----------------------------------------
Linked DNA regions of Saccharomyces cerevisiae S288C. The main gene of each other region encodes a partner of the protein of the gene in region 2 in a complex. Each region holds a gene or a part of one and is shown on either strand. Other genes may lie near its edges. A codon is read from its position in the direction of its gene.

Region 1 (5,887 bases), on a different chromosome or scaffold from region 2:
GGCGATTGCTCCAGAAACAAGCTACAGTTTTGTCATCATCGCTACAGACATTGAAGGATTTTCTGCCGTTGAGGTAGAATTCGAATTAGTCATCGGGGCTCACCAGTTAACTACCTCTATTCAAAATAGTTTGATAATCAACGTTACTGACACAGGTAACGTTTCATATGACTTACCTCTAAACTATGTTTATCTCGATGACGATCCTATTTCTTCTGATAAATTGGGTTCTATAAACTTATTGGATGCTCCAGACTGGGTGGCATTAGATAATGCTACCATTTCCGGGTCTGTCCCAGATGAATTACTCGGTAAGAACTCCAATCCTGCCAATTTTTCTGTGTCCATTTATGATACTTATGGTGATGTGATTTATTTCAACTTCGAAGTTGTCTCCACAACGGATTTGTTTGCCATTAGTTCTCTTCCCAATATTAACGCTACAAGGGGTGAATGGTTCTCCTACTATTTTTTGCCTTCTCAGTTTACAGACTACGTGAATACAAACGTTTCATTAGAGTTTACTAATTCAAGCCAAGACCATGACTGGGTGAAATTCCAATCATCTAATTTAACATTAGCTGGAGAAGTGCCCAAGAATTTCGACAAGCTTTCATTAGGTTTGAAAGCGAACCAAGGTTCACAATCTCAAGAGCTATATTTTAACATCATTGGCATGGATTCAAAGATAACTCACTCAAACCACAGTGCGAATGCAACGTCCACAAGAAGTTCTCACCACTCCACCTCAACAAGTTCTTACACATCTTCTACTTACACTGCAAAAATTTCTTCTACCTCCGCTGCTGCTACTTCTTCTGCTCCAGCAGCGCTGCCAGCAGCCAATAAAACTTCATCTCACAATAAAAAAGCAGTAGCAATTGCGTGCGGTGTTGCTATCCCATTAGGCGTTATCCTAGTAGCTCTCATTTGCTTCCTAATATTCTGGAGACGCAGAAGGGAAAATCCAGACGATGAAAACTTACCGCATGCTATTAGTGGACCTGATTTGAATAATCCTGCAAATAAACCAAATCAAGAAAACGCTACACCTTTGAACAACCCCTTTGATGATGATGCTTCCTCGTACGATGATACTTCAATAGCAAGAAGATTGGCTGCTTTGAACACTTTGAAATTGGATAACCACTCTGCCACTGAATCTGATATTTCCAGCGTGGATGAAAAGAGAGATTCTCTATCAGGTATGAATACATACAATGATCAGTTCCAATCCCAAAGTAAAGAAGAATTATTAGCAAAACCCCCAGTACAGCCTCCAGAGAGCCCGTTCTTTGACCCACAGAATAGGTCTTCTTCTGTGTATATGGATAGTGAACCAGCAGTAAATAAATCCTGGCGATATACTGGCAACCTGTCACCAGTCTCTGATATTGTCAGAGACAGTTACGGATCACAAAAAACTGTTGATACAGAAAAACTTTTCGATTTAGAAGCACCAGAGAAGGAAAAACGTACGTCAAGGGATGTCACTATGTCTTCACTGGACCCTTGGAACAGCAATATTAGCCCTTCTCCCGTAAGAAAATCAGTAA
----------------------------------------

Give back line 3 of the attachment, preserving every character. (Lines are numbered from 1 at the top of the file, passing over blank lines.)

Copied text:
GGCGATTGCTCCAGAAACAAGCTACAGTTTTGTCATCATCGCTACAGACATTGAAGGATTTTCTGCCGTTGAGGTAGAATTCGAATTAGTCATCGGGGCTCACCAGTTAACTACCTCTATTCAAAATAGTTTGATAATCAACGTTACTGACACAGGTAACGTTTCATATGACTTACCTCTAAACTATGTTTATCTCGATGACGATCCTATTTCTTCTGATAAATTGGGTTCTATAAACTTATTGGATGCTCCAGACTGGGTGGCATTAGATAATGCTACCATTTCCGGGTCTGTCCCAGATGAATTACTCGGTAAGAACTCCAATCCTGCCAATTTTTCTGTGTCCATTTATGATACTTATGGTGATGTGATTTATTTCAACTTCGAAGTTGTCTCCACAACGGATTTGTTTGCCATTAGTTCTCTTCCCAATATTAACGCTACAAGGGGTGAATGGTTCTCCTACTATTTTTTGCCTTCTCAGTTTACAGACTACGTGAATACAAACGTTTCATTAGAGTTTACTAATTCAAGCCAAGACCATGACTGGGTGAAATTCCAATCATCTAATTTAACATTAGCTGGAGAAGTGCCCAAGAATTTCGACAAGCTTTCATTAGGTTTGAAAGCGAACCAAGGTTCACAATCTCAAGAGCTATATTTTAACATCATTGGCATGGATTCAAAGATAACTCACTCAAACCACAGTGCGAATGCAACGTCCACAAGAAGTTCTCACCACTCCACCTCAACAAGTTCTTACACATCTTCTACTTACACTGCAAAAATTTCTTCTACCTCCGCTGCTGCTACTTCTTCTGCTCCAGCAGCGCTGCCAGCAGCCAATAAAACTTCATCTCACAATAAAAAAGCAGTAGCAATTGCGTGCGGTGTTGCTATCCCATTAGGCGTTATCCTAGTAGCTCTCATTTGCTTCCTAATATTCTGGAGACGCAGAAGGGAAAATCCAGACGATGAAAACTTACCGCATGCTATTAGTGGACCTGATTTGAATAATCCTGCAAATAAACCAAATCAAGAAAACGCTACACCTTTGAACAACCCCTTTGATGATGATGCTTCCTCGTACGATGATACTTCAATAGCAAGAAGATTGGCTGCTTTGAACACTTTGAAATTGGATAACCACTCTGCCACTGAATCTGATATTTCCAGCGTGGATGAAAAGAGAGATTCTCTATCAGGTATGAATACATACAATGATCAGTTCCAATCCCAAAGTAAAGAAGAATTATTAGCAAAACCCCCAGTACAGCCTCCAGAGAGCCCGTTCTTTGACCCACAGAATAGGTCTTCTTCTGTGTATATGGATAGTGAACCAGCAGTAAATAAATCCTGGCGATATACTGGCAACCTGTCACCAGTCTCTGATATTGTCAGAGACAGTTACGGATCACAAAAAACTGTTGATACAGAAAAACTTTTCGATTTAGAAGCACCAGAGAAGGAAAAACGTACGTCAAGGGATGTCACTATGTCTTCACTGGACCCTTGGAACAGCAATATTAGCCCTTCTCCCGTAAGAAAATCAGTAA